here we go!

After whining about how one of my children did not share my boundless enthusiasm for the 100-Species Challenge in my last post, I decided it best to proceed on my own. Once I did that, of course, interested family members began to sprout up as quickly as the unnamed plants themselves. Mr. T gladly ate one of our Pink Pearl apples so I could photograph its stunning salmon-colored flesh for my first entry.

And my charming husband, after catching up with my blog at the office, took pity on me and my lack of enthusiastic family members and promised to search out a few species himself.

Hoo ha!

I’ve decided to post our (presumably) growing list as a page in the A Little Background sidebar at right. I won’t share every new species as a blog post-I’m trying real hard not to bore you silly here-but I’ll post occasional, (again, presumably) intriguing entries as posts from time to time. Those posts will be linked under the category 100-species-challenge at right.

I’m following scsours’ Official Rules. With a little tweaking, of course, cause that’s what homeschoolers do best.

A little drumroll please, Mr. Shaffer…

1. Pink Pearl Apple

Latin name: Pyrus Malus

Interesting facts: I chose this tree, even though it’s growing right in our backyard*, because I’m always mixing up it up with the Pink Lady apple. I wanted Mr. T and me to get it right once and for all. We googled to be certain and discovered that the Pink Lady is the one that is pink on the outside; ours with the pink interior is the Pink Pearl.

According to California Eating, Pink Pearls are unique to the West Coast, which makes it all the more interesting to have this tree growing in our yard. They’re also rare in supermarkets because they don’t keep or travel well. I love how California Eating’s author, Amy, calls their color “positively vampy”. She also says the apples “taste of raspberries and lemon custard.” Tempting! Ours are still a bit under-ripe┬ábut I’m looking forward to tasting for that lemon custard. Mr. T is impatient; he likes them sour, says they taste like Sour Patch Kids.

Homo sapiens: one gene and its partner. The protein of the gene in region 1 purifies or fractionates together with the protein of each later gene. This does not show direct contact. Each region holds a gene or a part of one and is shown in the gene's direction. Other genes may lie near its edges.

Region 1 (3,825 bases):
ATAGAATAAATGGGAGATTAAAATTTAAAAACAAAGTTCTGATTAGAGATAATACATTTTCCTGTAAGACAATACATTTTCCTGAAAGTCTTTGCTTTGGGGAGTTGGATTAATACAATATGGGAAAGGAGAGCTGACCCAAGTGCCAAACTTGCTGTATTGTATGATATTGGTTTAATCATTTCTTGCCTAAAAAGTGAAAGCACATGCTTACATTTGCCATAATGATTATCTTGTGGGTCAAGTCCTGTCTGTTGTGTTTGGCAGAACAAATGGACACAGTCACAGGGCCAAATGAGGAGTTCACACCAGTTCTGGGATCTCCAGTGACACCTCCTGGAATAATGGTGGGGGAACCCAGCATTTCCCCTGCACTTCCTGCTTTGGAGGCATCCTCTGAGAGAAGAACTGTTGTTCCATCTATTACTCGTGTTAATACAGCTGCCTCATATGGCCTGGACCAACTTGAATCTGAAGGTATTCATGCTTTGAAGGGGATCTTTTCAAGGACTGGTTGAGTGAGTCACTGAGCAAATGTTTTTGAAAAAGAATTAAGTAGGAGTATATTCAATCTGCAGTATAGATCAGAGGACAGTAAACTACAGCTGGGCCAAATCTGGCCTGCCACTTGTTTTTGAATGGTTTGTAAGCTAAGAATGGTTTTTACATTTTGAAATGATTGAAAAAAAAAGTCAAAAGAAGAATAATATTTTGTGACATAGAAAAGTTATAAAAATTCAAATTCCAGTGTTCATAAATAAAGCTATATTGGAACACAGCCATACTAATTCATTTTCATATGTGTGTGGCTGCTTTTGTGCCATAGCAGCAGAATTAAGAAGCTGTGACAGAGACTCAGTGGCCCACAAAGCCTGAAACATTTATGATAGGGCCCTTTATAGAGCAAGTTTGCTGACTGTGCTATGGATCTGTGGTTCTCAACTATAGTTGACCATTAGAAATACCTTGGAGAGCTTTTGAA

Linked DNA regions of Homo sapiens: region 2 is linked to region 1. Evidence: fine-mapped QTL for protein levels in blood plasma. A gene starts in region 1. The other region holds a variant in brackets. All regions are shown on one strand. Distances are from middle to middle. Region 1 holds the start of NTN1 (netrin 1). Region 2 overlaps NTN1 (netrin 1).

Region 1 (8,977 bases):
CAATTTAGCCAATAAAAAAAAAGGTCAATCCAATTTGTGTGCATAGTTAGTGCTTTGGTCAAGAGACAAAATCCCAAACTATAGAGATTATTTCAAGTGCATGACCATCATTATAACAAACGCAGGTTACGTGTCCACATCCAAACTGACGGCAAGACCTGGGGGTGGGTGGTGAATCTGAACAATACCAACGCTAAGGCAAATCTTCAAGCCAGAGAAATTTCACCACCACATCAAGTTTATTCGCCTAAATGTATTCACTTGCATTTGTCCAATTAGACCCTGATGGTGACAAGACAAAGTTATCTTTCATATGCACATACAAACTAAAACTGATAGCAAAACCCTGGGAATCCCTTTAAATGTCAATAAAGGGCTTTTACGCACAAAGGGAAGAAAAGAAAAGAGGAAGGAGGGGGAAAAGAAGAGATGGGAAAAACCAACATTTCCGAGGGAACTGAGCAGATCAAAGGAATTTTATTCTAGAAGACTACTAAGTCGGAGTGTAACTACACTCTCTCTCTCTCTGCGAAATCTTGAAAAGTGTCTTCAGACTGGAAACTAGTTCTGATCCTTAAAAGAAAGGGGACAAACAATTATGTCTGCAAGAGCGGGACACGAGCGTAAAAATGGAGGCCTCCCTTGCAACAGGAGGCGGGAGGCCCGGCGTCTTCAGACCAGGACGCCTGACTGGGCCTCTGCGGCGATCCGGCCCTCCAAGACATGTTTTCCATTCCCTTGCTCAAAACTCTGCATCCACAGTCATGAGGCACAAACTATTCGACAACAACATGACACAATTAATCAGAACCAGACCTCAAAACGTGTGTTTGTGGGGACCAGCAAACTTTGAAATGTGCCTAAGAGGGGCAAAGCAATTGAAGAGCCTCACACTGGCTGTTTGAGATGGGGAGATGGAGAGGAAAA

And check out the Pink Pearl blossoms pictured in Amy’s post. Our blossoms really are that pink and gorgeous in spring. Positively vampy.

* Not the best photo ever. Our two apple trees are espaliered against a fence, and they have the clean lines and elegance of dancers most of the year. But right now they look as if they’re sprouting limbs from their stomachs because it’s summer and because the sunflower house has stepped right in front of them on the stage and we can’t get to them to give haircuts.

2 comments… add one
  • stefaneener Aug 16, 2008 @ 15:40

    What a great idea! I’ll have to add one to our growing back yard orchard as the children eventually outgrow the lawn area. Or maybe I’ll espalier them against the garden wall and let them be vegetable backdrops.

    He looks pretty happy eating a sour, unripe apple. My Thing 1 got our only Fuji from the espaliered three out front this year, before I would have considered it edible.

  • Patricia Aug 17, 2008 @ 20:34

    Oh, do plant one! They really are special, and the blossoms are so gorgeous. Alice Waters has a recipe for them in Chez Panisse Fruits: the Pink Pearl Apple Galette. She writes, “People gasp when they see this tart because the pink blush of the apples is so unexpected and beguiling.” Well yes…and no. It is really beautiful when you make it, but part of me can’t help but think that it looks a little like it’s made with ham. A ham galette. Hmmm…

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